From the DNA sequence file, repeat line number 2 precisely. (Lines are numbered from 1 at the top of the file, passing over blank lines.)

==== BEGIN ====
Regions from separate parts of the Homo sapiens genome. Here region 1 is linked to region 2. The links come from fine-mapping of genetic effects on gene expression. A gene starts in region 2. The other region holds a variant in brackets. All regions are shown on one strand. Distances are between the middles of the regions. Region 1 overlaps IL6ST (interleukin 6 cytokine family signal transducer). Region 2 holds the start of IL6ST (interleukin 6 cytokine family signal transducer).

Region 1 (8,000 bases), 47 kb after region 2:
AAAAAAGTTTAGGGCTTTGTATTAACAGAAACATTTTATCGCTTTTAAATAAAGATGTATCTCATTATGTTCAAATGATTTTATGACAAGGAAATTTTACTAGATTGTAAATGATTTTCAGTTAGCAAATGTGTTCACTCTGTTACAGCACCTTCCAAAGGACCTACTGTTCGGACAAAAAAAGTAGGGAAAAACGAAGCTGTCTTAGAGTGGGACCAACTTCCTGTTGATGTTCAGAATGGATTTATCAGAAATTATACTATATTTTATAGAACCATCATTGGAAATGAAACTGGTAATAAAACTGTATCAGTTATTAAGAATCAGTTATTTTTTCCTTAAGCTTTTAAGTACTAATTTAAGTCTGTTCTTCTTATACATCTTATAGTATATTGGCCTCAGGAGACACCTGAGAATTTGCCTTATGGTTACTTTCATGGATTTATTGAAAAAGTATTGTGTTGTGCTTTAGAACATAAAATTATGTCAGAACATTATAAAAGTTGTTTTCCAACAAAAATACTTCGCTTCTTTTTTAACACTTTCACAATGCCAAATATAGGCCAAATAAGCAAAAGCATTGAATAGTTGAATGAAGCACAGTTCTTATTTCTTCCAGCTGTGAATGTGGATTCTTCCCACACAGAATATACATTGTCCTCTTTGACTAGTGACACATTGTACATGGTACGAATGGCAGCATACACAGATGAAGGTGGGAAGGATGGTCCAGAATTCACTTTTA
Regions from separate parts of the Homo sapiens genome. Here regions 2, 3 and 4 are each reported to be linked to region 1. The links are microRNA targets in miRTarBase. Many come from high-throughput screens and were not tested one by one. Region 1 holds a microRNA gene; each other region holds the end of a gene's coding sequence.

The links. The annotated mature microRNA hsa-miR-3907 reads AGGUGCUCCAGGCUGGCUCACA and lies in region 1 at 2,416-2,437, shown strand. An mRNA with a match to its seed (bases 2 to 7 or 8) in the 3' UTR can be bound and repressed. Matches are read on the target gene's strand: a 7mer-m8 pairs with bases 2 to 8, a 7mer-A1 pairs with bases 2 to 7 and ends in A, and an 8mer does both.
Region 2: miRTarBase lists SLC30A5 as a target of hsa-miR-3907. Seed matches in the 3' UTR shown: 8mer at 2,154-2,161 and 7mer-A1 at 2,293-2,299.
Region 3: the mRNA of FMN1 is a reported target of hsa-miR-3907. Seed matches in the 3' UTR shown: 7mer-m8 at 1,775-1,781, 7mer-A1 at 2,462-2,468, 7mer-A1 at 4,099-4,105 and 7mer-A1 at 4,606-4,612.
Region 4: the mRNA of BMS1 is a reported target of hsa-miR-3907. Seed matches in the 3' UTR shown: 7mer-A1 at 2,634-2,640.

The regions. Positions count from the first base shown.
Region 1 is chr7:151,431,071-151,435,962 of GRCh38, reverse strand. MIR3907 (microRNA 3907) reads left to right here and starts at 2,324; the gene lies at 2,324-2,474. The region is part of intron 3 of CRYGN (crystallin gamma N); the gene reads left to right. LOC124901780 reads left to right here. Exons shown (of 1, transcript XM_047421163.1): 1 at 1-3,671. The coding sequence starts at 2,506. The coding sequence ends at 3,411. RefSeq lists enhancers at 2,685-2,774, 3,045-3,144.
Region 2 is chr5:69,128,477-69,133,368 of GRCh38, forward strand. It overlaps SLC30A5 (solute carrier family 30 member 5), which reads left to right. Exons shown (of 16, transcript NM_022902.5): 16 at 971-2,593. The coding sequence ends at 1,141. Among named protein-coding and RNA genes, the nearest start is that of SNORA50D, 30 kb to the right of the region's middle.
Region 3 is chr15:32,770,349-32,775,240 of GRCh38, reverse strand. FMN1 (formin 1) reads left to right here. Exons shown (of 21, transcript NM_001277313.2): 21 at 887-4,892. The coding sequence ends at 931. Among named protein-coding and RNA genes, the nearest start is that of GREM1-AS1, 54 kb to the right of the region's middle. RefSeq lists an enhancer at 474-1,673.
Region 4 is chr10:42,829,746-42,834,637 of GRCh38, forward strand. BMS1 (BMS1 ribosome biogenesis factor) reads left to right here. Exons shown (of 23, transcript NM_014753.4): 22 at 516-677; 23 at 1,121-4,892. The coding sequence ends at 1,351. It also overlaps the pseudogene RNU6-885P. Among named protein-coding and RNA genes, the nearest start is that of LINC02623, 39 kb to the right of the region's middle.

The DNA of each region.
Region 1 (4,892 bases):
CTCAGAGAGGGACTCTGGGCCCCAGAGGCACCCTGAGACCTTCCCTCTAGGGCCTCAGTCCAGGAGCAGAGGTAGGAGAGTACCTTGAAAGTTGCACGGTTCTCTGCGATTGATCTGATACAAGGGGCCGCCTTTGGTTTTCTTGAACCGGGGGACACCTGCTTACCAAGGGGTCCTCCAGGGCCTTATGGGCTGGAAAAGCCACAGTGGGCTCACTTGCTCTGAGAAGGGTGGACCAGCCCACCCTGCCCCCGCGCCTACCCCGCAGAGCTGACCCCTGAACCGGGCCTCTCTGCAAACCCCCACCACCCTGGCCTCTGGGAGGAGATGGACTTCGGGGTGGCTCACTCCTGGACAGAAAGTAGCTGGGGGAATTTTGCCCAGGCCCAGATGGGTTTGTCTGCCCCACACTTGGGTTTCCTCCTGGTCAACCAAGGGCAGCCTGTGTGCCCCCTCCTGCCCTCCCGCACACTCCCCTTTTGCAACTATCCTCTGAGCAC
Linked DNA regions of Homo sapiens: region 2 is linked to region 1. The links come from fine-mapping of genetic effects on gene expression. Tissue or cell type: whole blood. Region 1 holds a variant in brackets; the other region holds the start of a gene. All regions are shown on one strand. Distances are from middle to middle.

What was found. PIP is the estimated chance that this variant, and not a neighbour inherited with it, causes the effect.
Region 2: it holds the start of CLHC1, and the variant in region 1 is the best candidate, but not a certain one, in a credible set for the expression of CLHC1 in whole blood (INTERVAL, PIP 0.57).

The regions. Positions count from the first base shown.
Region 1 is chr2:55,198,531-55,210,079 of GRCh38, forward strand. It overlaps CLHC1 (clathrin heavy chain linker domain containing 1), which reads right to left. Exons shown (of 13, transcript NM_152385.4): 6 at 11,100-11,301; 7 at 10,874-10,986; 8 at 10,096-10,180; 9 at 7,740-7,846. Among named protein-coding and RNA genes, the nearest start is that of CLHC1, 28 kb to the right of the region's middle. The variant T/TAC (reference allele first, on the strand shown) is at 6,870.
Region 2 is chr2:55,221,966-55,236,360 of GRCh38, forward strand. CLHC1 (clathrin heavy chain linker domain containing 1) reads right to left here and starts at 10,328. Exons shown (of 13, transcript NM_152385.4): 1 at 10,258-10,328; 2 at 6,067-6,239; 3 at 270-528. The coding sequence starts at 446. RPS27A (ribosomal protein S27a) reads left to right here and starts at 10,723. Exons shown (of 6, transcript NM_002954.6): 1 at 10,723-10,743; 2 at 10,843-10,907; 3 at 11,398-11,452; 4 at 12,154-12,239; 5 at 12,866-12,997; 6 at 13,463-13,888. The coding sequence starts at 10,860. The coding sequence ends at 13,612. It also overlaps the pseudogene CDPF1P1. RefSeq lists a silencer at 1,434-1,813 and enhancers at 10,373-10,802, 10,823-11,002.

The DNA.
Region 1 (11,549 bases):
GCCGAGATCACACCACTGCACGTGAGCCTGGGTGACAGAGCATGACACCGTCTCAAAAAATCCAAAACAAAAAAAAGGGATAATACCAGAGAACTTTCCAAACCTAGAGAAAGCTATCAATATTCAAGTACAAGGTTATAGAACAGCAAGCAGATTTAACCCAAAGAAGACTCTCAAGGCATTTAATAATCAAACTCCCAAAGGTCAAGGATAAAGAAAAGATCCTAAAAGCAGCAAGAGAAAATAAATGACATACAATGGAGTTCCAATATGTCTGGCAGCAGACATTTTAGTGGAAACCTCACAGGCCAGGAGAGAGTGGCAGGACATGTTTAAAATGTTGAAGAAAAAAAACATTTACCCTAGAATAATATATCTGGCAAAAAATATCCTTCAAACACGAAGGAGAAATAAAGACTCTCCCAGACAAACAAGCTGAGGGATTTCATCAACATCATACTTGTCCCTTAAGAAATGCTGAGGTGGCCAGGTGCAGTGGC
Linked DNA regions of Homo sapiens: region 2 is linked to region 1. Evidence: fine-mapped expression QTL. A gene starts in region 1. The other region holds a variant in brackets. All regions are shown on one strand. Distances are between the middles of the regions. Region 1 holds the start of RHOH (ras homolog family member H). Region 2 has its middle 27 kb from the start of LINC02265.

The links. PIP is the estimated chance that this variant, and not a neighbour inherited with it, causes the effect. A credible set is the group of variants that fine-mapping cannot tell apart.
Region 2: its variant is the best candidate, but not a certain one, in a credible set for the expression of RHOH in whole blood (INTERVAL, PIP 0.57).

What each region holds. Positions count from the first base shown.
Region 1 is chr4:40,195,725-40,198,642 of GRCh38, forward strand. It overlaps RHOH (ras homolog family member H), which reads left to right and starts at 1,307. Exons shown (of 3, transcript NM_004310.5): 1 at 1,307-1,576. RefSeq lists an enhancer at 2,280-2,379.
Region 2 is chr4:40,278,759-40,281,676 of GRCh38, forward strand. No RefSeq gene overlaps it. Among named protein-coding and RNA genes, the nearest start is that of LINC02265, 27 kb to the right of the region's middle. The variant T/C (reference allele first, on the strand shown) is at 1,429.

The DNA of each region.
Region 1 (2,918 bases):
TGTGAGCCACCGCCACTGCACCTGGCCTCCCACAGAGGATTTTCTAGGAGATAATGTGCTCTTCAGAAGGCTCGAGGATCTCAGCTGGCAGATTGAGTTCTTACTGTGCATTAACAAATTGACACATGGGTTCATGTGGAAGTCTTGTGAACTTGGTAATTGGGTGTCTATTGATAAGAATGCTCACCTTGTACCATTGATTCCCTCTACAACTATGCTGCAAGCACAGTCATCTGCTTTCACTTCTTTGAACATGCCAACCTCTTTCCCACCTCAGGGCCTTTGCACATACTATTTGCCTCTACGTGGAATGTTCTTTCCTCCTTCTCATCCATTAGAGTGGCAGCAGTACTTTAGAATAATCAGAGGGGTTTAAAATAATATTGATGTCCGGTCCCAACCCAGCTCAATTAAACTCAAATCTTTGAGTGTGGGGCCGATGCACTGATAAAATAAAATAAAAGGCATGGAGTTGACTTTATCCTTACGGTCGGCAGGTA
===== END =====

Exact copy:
Region 1 (8,000 bases), 47 kb after region 2: